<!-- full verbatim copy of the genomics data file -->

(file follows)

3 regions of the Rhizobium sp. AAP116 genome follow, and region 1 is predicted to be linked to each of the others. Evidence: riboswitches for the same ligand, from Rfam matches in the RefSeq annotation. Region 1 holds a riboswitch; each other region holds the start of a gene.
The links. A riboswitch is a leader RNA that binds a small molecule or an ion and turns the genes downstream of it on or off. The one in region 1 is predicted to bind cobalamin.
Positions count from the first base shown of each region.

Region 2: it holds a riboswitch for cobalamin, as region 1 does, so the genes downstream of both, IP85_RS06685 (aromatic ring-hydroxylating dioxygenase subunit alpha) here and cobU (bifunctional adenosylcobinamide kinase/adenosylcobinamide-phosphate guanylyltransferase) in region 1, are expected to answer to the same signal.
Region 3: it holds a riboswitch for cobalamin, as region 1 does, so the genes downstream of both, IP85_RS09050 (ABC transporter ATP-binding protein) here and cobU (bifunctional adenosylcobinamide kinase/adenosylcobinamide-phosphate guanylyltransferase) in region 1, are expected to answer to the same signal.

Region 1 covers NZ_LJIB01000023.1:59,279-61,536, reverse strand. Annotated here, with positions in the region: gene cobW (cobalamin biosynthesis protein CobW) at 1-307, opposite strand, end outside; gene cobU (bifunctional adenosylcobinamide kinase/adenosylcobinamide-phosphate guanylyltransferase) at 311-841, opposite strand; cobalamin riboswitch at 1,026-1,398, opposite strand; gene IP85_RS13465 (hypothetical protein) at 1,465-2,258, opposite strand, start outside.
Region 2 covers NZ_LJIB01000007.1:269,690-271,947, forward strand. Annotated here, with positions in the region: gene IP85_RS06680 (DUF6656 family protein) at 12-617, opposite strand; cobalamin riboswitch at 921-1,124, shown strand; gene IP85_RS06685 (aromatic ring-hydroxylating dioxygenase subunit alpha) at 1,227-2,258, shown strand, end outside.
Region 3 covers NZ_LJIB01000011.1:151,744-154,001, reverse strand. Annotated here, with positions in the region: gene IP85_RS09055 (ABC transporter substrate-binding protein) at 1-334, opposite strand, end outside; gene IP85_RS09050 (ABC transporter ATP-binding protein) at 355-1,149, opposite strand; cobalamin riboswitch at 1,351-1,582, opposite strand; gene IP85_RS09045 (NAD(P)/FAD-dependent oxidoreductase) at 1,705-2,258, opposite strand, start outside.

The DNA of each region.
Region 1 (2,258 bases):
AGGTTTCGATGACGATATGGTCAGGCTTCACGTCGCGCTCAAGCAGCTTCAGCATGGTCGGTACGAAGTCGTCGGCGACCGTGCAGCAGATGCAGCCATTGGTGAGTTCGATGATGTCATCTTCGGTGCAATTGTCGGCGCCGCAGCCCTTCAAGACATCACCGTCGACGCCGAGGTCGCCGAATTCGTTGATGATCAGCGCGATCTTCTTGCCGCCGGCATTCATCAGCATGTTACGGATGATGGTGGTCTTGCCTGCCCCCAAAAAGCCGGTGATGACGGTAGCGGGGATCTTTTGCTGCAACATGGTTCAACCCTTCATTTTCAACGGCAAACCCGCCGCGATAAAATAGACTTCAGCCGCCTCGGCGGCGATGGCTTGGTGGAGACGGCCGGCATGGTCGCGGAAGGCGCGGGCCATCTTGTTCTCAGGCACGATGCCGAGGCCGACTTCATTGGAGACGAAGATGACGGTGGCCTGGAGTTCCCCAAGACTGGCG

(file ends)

3 regions of the Rhizobium sp. AAP116 genome follow, and region 1 is predicted to be linked to each of the others. Evidence: riboswitches for the same ligand, from Rfam matches in the RefSeq annotation. Region 1 holds a riboswitch; each other region holds the start of a gene.
The links. A riboswitch is a leader RNA that binds a small molecule or an ion and turns the genes downstream of it on or off. The one in region 1 is predicted to bind cobalamin.
Positions count from the first base shown of each region.

Region 2: it holds a riboswitch for cobalamin, as region 1 does, so the genes downstream of both, IP85_RS06685 (aromatic ring-hydroxylating dioxygenase subunit alpha) here and cobU (bifunctional adenosylcobinamide kinase/adenosylcobinamide-phosphate guanylyltransferase) in region 1, are expected to answer to the same signal.
Region 3: it holds a riboswitch for cobalamin, as region 1 does, so the genes downstream of both, IP85_RS09050 (ABC transporter ATP-binding protein) here and cobU (bifunctional adenosylcobinamide kinase/adenosylcobinamide-phosphate guanylyltransferase) in region 1, are expected to answer to the same signal.

Region 1 covers NZ_LJIB01000023.1:59,279-61,536, reverse strand. Annotated here, with positions in the region: gene cobW (cobalamin biosynthesis protein CobW) at 1-307, opposite strand, end outside; gene cobU (bifunctional adenosylcobinamide kinase/adenosylcobinamide-phosphate guanylyltransferase) at 311-841, opposite strand; cobalamin riboswitch at 1,026-1,398, opposite strand; gene IP85_RS13465 (hypothetical protein) at 1,465-2,258, opposite strand, start outside.
Region 2 covers NZ_LJIB01000007.1:269,690-271,947, forward strand. Annotated here, with positions in the region: gene IP85_RS06680 (DUF6656 family protein) at 12-617, opposite strand; cobalamin riboswitch at 921-1,124, shown strand; gene IP85_RS06685 (aromatic ring-hydroxylating dioxygenase subunit alpha) at 1,227-2,258, shown strand, end outside.
Region 3 covers NZ_LJIB01000011.1:151,744-154,001, reverse strand. Annotated here, with positions in the region: gene IP85_RS09055 (ABC transporter substrate-binding protein) at 1-334, opposite strand, end outside; gene IP85_RS09050 (ABC transporter ATP-binding protein) at 355-1,149, opposite strand; cobalamin riboswitch at 1,351-1,582, opposite strand; gene IP85_RS09045 (NAD(P)/FAD-dependent oxidoreductase) at 1,705-2,258, opposite strand, start outside.

The DNA of each region.
Region 1 (2,258 bases):
AGGTTTCGATGACGATATGGTCAGGCTTCACGTCGCGCTCAAGCAGCTTCAGCATGGTCGGTACGAAGTCGTCGGCGACCGTGCAGCAGATGCAGCCATTGGTGAGTTCGATGATGTCATCTTCGGTGCAATTGTCGGCGCCGCAGCCCTTCAAGACATCACCGTCGACGCCGAGGTCGCCGAATTCGTTGATGATCAGCGCGATCTTCTTGCCGCCGGCATTCATCAGCATGTTACGGATGATGGTGGTCTTGCCTGCCCCCAAAAAGCCGGTGATGACGGTAGCGGGGATCTTTTGCTGCAACATGGTTCAACCCTTCATTTTCAACGGCAAACCCGCCGCGATAAAATAGACTTCAGCCGCCTCGGCGGCGATGGCTTGGTGGAGACGGCCGGCATGGTCGCGGAAGGCGCGGGCCATCTTGTTCTCAGGCACGATGCCGAGGCCGACTTCATTGGAGACGAAGATGACGGTGGCCTGGAGTTCCCCAAGACTGGCG